Sveum, until two weeks ago, was the Brewers' hitting coach. Jamie Quirk, who earlier this week told MLB.com that he'd been hired as Sveum's bench coach, played for Milwaukee in 1977. Pat Listach, who in 1992 became the first Brewer to win a Rookie of the Year Award, was the Cubs' bench coach last season and is expected to return in some capacity under Sveum. And Craig Counsell is reportedly a candidate for a position under Sveum should he choose to retire as a player.
"All of those long-suffering Cubs fans, their will to win, their want to win, their passion to win, it's going to be a lot of good energy," Bosio told the Post-Crescent, his hometown newspaper. He lives in Combined Locks, Wis., about 100 miles north of Milwaukee.
"It's going to be agonizing at times, and rewarding as well," Bosio said. "That's the rigors of the season. But we're going to try and create some magic at Wrigley."
Sveum and Bosio first met in 1979 playing high school football against each other in California, according to the newspaper. They were Brewers teammates from 1986-91 and on the coaching staff together late in the 2009 season, when Bosio took over as interim pitching coach for the fired Bill Castro.
The Cubs have the makings of a solid starting rotation, with right-handers Matt Garza, Ryan Dempster and Randy Wells set at three spots. Jeff Samardzija had expressed a preference for starting and could be an option. The wild card is right-hander Carlos Zambrano, a capable but caustic former All-Star who was suspended for much of the second half after a blowup in August.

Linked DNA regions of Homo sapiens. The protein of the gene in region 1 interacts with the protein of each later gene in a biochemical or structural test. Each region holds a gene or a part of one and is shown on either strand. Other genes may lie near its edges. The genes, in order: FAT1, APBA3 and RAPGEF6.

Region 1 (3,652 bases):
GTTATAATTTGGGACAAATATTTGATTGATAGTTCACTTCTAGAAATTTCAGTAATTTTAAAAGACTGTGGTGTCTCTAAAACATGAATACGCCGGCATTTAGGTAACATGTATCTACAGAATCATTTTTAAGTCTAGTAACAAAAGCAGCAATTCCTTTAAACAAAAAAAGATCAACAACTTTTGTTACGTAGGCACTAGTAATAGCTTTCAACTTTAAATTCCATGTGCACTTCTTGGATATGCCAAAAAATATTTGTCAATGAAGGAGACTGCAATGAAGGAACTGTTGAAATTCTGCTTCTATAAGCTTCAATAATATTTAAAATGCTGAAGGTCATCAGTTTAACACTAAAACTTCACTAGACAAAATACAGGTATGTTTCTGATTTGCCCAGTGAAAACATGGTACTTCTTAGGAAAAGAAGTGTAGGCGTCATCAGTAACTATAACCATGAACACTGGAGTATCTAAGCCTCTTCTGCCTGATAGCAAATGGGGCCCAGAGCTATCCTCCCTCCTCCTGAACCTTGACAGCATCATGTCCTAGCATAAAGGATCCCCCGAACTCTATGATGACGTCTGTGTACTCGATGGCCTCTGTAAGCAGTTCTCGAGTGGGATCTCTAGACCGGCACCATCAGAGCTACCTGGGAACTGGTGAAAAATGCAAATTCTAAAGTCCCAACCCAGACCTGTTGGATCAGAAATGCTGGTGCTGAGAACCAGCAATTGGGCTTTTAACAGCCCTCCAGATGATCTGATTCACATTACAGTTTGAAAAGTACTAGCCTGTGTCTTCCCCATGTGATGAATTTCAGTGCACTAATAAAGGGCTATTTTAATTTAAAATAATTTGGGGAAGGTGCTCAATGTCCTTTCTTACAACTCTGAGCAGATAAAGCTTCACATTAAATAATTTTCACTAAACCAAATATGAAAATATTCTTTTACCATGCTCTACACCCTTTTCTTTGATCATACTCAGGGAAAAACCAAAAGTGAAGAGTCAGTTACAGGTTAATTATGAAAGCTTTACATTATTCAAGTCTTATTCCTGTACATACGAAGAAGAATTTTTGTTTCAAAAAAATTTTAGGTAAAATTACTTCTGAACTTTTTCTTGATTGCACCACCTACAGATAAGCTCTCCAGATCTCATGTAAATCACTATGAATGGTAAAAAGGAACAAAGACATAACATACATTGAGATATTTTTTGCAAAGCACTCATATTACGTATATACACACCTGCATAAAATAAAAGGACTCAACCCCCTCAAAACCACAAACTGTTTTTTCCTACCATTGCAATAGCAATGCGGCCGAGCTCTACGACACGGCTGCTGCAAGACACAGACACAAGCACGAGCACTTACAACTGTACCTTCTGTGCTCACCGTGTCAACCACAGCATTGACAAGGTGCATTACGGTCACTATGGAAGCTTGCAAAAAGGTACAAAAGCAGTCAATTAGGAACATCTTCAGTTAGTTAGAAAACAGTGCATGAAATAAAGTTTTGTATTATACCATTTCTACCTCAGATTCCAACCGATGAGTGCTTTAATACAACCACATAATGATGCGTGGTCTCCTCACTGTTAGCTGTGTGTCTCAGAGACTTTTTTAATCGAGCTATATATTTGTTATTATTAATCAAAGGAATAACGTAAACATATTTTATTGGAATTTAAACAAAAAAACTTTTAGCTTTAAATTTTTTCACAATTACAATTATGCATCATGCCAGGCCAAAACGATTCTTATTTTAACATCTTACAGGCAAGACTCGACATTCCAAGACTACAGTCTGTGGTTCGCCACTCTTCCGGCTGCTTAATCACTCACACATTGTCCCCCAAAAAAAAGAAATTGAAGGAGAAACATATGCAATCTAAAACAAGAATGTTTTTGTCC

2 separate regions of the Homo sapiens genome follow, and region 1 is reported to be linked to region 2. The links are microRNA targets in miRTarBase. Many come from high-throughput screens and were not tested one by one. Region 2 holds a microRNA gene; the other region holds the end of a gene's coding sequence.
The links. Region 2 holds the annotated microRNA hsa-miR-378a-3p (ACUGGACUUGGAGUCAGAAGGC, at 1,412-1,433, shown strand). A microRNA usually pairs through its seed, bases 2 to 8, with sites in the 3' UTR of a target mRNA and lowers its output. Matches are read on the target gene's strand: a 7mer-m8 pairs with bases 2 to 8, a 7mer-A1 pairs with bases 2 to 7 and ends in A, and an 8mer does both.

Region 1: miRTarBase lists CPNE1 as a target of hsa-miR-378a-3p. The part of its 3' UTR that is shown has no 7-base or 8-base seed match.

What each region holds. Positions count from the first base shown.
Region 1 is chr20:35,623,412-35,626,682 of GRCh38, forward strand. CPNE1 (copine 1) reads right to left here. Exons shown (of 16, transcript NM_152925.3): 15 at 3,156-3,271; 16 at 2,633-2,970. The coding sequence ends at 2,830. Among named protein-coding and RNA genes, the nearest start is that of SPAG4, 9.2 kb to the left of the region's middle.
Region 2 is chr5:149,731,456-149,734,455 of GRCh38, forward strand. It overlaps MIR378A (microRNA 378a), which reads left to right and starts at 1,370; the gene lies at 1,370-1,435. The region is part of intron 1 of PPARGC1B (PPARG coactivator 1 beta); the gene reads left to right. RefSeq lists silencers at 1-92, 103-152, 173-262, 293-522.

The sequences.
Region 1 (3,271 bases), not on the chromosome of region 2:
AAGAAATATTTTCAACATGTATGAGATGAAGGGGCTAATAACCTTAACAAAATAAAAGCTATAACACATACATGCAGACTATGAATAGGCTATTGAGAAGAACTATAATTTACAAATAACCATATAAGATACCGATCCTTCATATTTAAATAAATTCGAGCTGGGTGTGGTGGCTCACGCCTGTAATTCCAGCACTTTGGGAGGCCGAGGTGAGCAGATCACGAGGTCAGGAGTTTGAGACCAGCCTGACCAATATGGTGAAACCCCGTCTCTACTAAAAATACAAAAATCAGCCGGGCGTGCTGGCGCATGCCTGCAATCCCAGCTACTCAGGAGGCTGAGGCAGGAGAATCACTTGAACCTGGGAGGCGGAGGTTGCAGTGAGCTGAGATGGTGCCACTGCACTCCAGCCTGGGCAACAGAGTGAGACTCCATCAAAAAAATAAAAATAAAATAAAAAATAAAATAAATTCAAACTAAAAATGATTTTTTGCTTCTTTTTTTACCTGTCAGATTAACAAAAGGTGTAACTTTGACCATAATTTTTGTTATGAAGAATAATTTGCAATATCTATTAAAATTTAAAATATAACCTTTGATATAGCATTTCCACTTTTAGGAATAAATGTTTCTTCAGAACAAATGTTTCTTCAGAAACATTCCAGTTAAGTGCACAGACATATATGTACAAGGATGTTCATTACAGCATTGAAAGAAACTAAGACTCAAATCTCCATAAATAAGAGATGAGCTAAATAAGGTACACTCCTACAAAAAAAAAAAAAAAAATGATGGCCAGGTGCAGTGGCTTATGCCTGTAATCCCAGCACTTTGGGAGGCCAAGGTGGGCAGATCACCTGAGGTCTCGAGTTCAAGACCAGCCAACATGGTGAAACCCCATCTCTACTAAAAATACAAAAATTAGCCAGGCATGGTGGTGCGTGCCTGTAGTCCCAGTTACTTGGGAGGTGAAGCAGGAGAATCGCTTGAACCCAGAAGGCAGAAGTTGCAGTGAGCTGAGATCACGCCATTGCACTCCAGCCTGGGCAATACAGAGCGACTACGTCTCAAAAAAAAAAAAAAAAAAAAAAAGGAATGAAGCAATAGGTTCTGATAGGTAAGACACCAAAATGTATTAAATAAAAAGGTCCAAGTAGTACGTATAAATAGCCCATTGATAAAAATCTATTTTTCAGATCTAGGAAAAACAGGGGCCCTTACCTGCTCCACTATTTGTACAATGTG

At the time, it seemed clear that Zambrano's Cubs career was over. But Theo Epstein, the club's new president of baseball operations, has already met with Zambrano this winter, and the door remains open for the player to earn his way back onto the team. Zambrano is owed $18 million next season.
"There's a reason he has a 125-81 career record," Bosio said, according to the newspaper. "He's overpowering at times and he's a competitor first and foremost. Those are great qualities to have when you're looking for a front-line starting pitcher. But he lets his emotions get the best of him. That's what makes him tick, but he has to get those under control a little more. Like a lot of guys with high emotions, he can be his own worst enemy. At times he's strung too tight."
Bosio, 48, was the Brewers' second-round Draft pick in 1982 and pitched parts of 11 seasons in the Majors, going 94-93 with a 3.96 ERA. He threw a no-hitter for the Mariners on April 12, 1993, against the Red Sox.
Since throwing his last Major League pitch in 1996, Bosio has served as a coach and a scout for the Brewers, Mariners and Rays. This is his second stint as a Major League pitching coach -- he filled the role under Lou Piniella with the Rays in 2003.
Bosio was an advance scout for the Brewers in 2010, and took over as the pitching coach at Triple-A Nashville in June 2011 after incumbent Rich Gale resigned for personal reasons. In September, the Brewers announced that Bosio would be back with the Sounds for 2012, but now they need a replacement.